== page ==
Afghanistan 'worst place' to be a mother


Afghanistan is the worst place in the world to be a mother raising children and Norway is the best, according to an annual Mothers’ Index.

The 12th annual Save the Children index, which ranks the best and worst places to be a mother, looks at the well-being of women and children in 164 countries. Factors taken into consideration include access to education, healthcare, life expectancy and economic opportunities.

The top ten countries, which include Australia, Iceland, France and New Zealand, attain high scores for mothers’ and children’s health as well as educational and economic status.

Ireland ranks 16th on the list for the well-being of mothers, down from 11th place last year, and comes 29th on the list of the best countries in which to be a child.

The rankings for children's well-being are based on factors including enrolment in pre-school and secondary level education, levels of infant mortality, and equal access to education for both boys and girls.

The report attributes Ireland’s low ranking for well-being in childhood to data suggesting large numbers of children are either failing to start secondary school on time – they are either under or over-aged - or are repeating years.

It says Ireland has the second lowest risk of maternal mortality in the world but underperforms on indicators of economic and political status.

Irish women earn 56 cents for every euro a man earns and hold only 18 per cent of parliamentary seats, placing female political representation in Ireland on par with that in Albania and Bosnia and Herzegovina

European countries – along with Australia and New Zealand – dominate the top positions while countries in sub-Saharan Africa dominate the bottom of the list.

The United States comes 31st on the list for maternal well-being, having the worst rate in the developed world for the amount of women dying in childbirth or from complications in pregnancy.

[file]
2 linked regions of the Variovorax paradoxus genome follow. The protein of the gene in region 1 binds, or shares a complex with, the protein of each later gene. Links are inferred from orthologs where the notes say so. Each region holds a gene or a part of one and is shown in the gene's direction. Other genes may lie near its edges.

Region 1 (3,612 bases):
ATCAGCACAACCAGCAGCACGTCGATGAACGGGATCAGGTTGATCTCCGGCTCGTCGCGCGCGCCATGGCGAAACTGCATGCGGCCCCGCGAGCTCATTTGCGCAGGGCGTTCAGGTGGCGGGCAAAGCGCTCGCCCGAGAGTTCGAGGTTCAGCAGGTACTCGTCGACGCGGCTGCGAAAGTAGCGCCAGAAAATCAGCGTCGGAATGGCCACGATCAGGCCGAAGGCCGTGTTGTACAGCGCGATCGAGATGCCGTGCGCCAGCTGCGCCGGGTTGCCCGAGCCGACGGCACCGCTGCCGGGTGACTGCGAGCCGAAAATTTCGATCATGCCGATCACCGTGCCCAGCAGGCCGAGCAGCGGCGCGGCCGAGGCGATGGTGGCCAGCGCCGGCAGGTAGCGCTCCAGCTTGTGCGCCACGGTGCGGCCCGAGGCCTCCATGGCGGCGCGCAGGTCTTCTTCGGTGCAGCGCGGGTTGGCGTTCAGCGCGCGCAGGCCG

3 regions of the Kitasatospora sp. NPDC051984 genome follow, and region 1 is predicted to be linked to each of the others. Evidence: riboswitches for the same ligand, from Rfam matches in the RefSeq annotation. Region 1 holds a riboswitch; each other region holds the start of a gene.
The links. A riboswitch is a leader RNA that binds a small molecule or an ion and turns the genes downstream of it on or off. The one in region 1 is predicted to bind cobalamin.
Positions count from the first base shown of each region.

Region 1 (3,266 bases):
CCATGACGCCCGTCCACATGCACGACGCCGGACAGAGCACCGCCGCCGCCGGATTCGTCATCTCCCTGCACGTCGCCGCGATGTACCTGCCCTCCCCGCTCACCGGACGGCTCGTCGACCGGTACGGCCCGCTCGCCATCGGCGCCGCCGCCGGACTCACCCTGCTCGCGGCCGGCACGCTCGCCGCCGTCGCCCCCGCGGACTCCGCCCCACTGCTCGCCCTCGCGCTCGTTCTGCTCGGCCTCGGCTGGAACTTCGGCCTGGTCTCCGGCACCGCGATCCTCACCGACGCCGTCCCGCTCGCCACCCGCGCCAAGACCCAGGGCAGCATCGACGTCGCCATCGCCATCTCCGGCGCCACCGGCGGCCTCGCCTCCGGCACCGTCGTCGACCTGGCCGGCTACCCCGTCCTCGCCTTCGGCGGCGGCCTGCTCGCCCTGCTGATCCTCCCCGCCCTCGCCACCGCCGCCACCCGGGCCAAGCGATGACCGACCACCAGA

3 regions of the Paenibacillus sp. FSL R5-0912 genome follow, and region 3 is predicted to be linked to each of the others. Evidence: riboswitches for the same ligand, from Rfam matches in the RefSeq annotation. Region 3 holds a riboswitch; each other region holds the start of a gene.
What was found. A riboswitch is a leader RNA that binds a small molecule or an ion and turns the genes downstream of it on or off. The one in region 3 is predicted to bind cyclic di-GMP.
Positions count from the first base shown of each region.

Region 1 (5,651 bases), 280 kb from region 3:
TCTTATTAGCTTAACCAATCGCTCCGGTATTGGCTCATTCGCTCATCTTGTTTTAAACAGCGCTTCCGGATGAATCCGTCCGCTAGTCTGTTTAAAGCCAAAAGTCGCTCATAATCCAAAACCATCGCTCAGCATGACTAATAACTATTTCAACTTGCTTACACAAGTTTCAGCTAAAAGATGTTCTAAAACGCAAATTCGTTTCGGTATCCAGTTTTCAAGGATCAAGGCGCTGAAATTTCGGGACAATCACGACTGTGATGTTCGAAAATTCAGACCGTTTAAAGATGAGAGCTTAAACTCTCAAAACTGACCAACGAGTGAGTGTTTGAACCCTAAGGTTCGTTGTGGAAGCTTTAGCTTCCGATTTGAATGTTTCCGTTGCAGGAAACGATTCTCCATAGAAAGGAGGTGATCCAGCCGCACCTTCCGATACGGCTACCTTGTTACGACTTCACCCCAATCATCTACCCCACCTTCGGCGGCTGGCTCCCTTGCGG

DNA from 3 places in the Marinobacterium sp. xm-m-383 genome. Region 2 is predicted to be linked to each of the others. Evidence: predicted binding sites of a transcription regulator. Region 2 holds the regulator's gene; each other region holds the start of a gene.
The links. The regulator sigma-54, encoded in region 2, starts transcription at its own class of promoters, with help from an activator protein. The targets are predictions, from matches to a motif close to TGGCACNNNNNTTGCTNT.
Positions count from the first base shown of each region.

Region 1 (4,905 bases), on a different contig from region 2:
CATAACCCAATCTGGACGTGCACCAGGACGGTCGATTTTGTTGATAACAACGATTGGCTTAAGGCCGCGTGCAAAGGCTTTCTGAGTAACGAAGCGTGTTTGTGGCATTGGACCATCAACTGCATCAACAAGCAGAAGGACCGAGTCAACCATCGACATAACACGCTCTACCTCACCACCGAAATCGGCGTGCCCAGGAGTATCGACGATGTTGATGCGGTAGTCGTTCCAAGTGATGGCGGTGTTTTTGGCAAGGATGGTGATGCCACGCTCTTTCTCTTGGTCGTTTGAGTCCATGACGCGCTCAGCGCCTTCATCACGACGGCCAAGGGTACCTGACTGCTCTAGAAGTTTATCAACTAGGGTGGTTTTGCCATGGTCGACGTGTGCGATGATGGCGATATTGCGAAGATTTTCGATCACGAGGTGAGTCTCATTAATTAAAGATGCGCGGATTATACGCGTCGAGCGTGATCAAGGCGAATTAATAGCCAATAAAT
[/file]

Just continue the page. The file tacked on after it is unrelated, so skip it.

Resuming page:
A woman in the US is seven times likelier to die from pregnancy-related causes than a woman in Ireland.

Children in the US are also twice as likely to die before their fifth birthday compared to their Irish counterparts. The country is also identified as having the least generous maternity leave of any wealthy nation.

One woman in 11 dies in pregnancy or childbirth in Afghanistan with less than 14 per cent of births attended by a midwife, nurse or doctor. One child in every five dies before reaching their fifth birthday meaning that every mother in Afghanistan is likely to face the loss of a child.

By contrast, skilled health professionals are present at virtually every birth in Norway and only one woman in every 175 will lose a child before their fifth birthday.

According to the report, the quality of children’s lives very much depends on the health, security and well-being of their mothers.

Therefore, it says, providing mothers with access to education, economic opportunities and maternal and child health care gives mothers and their children the best chance to thrive.

It calls on governments and international agencies to increase funding for education for women and girls, increase access to maternal and child health care and advance economic opportunities for women.

Top ten best places to be a mother






New Zealand





Top ten worst places to be a mother






DR Congo




Central African Republic